CommonWell Plans EHR Pilot; Denies Data Will Be For Sale
What does that leave HIEs to do? "HIEs are evolving in the direction of doing more in the realm of population health management, quality reporting, aggregation services, to abstract records, small provider access and the like, although they typically limit that to a region," McCallie says.
"CommonWell will obviously be able to pull data from anywhere in the network, which could be anywhere in the country. That's a long-winded answer, but it's not a simple answer, I'm afraid." And CommonWell members will be building out complete HIEs on top of the CommonWell platform, he adds.
"Each of the vendors has additional products like population health management or care coordination or continuity of care services that we will build on top of the data availability that CommonWell exposes."
So there you have it, an update on CommonWell at the three-month mark. Before CommonWell, there were already a lot of moving parts in healthcare IT, and we can hope that the additional activity of this new group will simplify the picture moving forward, and not complicate it further.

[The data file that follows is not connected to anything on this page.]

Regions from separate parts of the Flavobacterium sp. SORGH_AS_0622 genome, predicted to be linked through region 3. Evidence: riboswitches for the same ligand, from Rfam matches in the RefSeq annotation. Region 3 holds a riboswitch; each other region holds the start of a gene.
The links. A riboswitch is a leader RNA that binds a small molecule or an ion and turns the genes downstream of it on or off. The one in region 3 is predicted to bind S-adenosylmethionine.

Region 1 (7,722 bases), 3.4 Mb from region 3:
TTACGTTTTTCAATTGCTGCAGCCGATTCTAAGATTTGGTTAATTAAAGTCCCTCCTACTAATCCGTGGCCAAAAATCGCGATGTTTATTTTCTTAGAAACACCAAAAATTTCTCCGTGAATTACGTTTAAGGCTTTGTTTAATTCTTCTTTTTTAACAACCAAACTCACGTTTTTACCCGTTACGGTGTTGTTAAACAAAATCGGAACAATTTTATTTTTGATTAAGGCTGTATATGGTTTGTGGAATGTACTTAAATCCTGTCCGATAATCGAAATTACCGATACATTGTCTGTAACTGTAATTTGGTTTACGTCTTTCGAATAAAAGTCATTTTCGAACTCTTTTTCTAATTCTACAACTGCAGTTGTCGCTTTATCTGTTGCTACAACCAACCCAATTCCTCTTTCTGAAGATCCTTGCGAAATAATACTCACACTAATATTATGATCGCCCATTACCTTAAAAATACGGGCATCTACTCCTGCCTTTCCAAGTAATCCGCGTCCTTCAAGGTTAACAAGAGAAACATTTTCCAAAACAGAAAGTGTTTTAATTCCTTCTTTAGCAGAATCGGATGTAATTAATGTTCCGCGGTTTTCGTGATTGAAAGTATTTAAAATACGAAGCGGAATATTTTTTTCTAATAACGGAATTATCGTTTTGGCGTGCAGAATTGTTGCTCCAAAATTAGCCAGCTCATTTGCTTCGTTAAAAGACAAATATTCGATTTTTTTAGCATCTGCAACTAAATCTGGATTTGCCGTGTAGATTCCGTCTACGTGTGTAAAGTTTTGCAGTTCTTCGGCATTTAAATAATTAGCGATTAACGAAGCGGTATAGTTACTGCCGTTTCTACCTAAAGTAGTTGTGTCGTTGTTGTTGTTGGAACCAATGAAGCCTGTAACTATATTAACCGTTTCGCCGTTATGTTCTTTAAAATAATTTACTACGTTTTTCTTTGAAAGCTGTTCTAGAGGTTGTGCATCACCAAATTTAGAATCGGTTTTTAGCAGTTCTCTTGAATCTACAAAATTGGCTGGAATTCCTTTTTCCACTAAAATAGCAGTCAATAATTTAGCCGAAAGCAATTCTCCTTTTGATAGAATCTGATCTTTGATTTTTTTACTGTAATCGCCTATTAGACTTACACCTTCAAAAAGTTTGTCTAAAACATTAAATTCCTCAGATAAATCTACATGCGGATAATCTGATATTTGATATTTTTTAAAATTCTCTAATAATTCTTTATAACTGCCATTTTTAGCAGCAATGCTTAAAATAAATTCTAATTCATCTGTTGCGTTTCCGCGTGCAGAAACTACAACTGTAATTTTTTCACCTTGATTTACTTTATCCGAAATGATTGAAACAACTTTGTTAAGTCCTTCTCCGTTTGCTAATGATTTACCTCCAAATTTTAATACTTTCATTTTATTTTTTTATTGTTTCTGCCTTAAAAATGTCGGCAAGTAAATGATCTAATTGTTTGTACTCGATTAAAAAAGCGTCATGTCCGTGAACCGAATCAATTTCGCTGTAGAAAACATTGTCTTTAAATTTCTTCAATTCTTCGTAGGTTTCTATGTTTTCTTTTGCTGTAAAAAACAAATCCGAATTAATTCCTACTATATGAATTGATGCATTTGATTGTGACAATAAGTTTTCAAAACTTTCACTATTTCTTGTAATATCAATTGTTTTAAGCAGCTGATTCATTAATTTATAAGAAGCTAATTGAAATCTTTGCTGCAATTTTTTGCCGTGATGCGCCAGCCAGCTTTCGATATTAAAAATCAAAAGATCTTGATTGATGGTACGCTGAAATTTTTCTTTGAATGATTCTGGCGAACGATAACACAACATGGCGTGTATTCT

I wonder, however, if we can really afford to wait until 2014 for what amounts to a glorified demo, or if in the interim, we might see Epic suddenly reveal vast evidence of real interoperability happening now, tipping the market further in Epic's favor. The fate of dozens of competing EHR vendors probably hangs in the answer to that question.
Scott Mace is senior technology editor at HealthLeaders Media.
- Ratcheting Up Patient Experience Has a Downside
- 12 Hires to Keep Your Hospital Out of Trouble
- Meaningful Use Payment Adjustments Begin
- 'Mega Boards' Could be Rural Healthcare Disruptor
- HL20: Lee Aase—Who's Behind @MayoClinic
- Narrow Networks Enjoying a Resurgence
- HL20: Anne Wojcicki—Unlocking Consumer Access to Genetics
- Taming Time and Moving Healthcare Data
- Top 3 Nursing Lessons of 2014
- In 2015, Target Online Security or Be a Target